Last week, the Fed updated its approach to managing inflation. Rather than maintain its old target of keeping inflation under 2%, it has now moved to allowing inflation to average 2%. This obviously suggests there will be times where the Fed is comfortable with inflation over 2% in order to achieve the average.
Naturally, when we get to one of those periods where inflation reaches 3 or 4%, there will be people panicked that we won’t be able to bring it back under 2% very easily.
This is a valid concern and is why having strong, clear messages such as “under 2%” are so effective. They lend credibility which is especially useful when managing a target that can be altered by people’s expectations.
Where Have We Seen This Before?
Perhaps some of you have guessed where I’m going with this (well, actually the title gave it away, didn’t it?). The Fed’s historic messaging on inflation is very similar to Progressive’s 96% combined ratio target!
Progressive has very effectively messaged to its organization (and investors) that the way they manage growth and profitability is to grow as fast as they can as long as they can produce a 96 CR or better.
However, Progressive eventually ran into the same problem as the Fed. Their results were coming in too far below the target and never above it. Thus, Progressive was essentially operating under the constraint of grow as fast as you can subject to a 93 or 94 CR.
What had become apparent is no individual state manager wanted to produce a result worse than 96 out of fear they would be viewed as underachieving. The problem with that is a normal distribution around 96 would cause some states and products to be in the low 90s and some closer to 100.
However, the tail was essentially chopped off above the 96 because individuals always want to manage their incentives which means acceptable growth was being left on the table.
Long Run vs. Short Run Goals
Then CEO Glenn Renwick addressed this issue in his 2009 Annual Letter. At that time, Progressive was producing combined ratios closer to 92 and growth had slowed. He had the same problem as the Fed: overachieving on his constraining goal was limiting potential for growth.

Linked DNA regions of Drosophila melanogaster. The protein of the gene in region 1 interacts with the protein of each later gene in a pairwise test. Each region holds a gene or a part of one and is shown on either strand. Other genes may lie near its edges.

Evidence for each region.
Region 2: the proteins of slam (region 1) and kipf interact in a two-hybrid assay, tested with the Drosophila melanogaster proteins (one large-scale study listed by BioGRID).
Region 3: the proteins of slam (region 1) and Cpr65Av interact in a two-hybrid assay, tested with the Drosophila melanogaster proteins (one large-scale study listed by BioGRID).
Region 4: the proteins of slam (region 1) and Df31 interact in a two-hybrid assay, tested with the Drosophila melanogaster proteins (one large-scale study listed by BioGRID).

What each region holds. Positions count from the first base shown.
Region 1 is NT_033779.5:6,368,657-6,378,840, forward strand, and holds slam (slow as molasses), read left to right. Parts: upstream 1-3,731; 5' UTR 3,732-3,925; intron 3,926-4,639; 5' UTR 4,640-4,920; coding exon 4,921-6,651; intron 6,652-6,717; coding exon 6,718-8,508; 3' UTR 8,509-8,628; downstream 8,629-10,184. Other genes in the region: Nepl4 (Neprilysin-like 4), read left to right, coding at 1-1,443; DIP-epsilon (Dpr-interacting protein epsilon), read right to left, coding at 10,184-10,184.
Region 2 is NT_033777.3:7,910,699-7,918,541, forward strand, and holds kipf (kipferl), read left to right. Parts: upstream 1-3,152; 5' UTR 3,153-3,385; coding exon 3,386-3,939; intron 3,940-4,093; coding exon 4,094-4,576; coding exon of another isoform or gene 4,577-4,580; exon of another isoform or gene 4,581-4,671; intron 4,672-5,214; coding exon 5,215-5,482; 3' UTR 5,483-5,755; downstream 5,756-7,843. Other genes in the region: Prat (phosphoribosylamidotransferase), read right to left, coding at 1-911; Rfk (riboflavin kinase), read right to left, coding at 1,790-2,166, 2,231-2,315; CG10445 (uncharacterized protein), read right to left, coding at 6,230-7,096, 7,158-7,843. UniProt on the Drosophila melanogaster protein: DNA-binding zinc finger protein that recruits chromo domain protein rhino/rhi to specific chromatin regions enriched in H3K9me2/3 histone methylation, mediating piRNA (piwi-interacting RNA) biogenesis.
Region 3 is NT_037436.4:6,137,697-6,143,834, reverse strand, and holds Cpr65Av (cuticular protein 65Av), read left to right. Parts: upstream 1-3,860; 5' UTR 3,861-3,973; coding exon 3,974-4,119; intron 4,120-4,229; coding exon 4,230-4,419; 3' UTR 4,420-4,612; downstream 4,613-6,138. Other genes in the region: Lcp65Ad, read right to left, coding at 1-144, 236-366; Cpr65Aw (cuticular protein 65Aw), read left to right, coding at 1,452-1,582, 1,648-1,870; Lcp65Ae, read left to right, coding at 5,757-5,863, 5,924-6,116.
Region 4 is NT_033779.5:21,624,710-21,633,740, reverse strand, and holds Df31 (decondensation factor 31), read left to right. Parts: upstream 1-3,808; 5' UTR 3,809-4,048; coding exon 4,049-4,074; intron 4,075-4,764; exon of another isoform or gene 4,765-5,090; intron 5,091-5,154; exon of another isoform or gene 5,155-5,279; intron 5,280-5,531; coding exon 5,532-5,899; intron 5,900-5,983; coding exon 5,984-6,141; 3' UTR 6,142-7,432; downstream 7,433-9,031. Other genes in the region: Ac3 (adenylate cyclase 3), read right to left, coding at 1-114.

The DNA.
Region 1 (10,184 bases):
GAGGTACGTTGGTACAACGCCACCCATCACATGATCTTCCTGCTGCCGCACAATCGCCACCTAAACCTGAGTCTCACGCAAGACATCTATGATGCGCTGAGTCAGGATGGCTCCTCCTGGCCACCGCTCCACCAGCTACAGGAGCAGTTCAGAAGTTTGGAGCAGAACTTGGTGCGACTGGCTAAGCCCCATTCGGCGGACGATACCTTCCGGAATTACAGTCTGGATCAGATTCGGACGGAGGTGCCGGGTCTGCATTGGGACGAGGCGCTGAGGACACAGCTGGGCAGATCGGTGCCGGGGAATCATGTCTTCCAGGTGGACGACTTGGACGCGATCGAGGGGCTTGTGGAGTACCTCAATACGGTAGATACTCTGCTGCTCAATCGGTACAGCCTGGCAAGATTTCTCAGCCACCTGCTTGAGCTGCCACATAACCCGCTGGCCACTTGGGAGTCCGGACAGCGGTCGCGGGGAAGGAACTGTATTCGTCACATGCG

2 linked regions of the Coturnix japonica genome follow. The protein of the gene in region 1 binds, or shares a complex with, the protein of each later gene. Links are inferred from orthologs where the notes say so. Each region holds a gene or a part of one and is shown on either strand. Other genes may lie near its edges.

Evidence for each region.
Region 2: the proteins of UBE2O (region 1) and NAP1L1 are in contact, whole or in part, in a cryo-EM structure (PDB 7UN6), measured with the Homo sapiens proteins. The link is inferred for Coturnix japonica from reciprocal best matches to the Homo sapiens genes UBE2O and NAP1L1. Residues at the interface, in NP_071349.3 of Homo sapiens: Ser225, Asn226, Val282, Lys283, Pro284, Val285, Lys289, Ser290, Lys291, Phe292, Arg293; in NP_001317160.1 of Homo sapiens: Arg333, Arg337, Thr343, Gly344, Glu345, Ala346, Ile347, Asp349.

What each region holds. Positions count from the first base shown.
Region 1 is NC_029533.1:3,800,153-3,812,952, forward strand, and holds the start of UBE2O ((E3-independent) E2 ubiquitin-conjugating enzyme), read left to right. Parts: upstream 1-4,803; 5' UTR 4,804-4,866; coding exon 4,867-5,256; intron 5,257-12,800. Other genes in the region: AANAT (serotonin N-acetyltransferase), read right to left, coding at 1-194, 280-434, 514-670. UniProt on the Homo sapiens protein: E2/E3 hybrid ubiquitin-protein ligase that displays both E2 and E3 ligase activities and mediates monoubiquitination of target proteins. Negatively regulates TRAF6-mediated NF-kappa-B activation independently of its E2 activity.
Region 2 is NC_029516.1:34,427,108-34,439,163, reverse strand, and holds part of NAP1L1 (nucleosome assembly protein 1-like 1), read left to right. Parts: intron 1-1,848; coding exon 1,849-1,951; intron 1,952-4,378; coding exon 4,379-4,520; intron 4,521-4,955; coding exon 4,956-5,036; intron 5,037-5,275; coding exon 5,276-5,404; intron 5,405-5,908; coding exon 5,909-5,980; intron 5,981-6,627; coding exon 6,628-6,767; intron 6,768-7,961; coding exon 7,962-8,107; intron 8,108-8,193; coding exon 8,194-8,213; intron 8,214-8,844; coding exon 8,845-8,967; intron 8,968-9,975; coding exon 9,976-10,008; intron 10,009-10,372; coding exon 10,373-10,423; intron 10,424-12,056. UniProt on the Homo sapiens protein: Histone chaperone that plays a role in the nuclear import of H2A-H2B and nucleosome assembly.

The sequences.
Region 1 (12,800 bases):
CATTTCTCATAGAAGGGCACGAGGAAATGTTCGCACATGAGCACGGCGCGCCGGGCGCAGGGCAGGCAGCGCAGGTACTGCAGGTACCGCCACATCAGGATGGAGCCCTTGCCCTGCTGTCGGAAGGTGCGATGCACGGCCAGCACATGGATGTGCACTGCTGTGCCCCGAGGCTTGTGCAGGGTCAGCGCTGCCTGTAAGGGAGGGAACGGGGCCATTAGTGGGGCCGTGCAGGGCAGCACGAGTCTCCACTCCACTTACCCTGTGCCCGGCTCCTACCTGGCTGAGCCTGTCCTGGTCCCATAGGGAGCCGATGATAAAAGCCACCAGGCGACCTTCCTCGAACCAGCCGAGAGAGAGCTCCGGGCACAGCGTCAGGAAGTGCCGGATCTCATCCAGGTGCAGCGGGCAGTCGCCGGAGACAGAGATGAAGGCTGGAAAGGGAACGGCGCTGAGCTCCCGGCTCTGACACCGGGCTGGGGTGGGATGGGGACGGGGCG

As a result, he amended the 96 CR goal for the direct business as follows:
However, under certain high growth new business scenarios, we would be happy to see the reported monthly and calendar-year combined ratios go above 96 for our Direct business, as long as our new and renewalGlenn Renwick, 2009 Annual Letter
business consistently meets predefined targets that ensure a lifetime result at or below 96.
Renwick shifted the CR target from one that needed to be met every year to one that needed to be met over the long run. In other words, it needed to be met on average.
Effectively Tying Metrics To Strategy
Not only did this loosen some growth restraints, it also helped send an important new message to the field. Lifetime profitability was now the most important metric.
This meant any incentive to find customers who maybe you could overcharge for a year in a tight market but would leave you on the next renewal were less desirable than those who might start out at a 98 but had a higher likelihood of sticking around for five years (and thus amortizing the customer acquisition cost).
Note, this was also around the same time Progressive rolled out its customer profiles (e.g. the Robinsons) to focus the company on moving away from its traditional low retention younger drivers to higher retention families with multiple vehicles. So it was very strategic for the company to revise the thinking around the 96 target to reflect the new strategy.
What followed was a period of renewed growth as CRs edged up (though they’ve still yet to successfully manage to get too close to the 96 = the new norm is around 94) and improvement in policy life expectancy.
Can the Fed Emulate Progressive?
Obviously, the Fed’s job is much harder. They don’t need to change the behavior of their employees. They have to account for the reaction functions of citizens, politicians, investors, and other central banks around the world with their own agendas.
Progressive was focused on an antiquated goal and needed an adjustment to recalibrate. The Fed has been trying to create inflation for over a decade with no success.
Like the Bank of Japan, they have learned expectations of future inflation have been hard to budge. The hope is that markets will heed the message the way a Progressive state manager would in response to new incentives.
The problem is, if it doesn’t, the Fed can’t fire the market. All they can do is hope to persuade. They certainly have a better chance to succeed than they did with the old message, but only time will tell if they have done enough.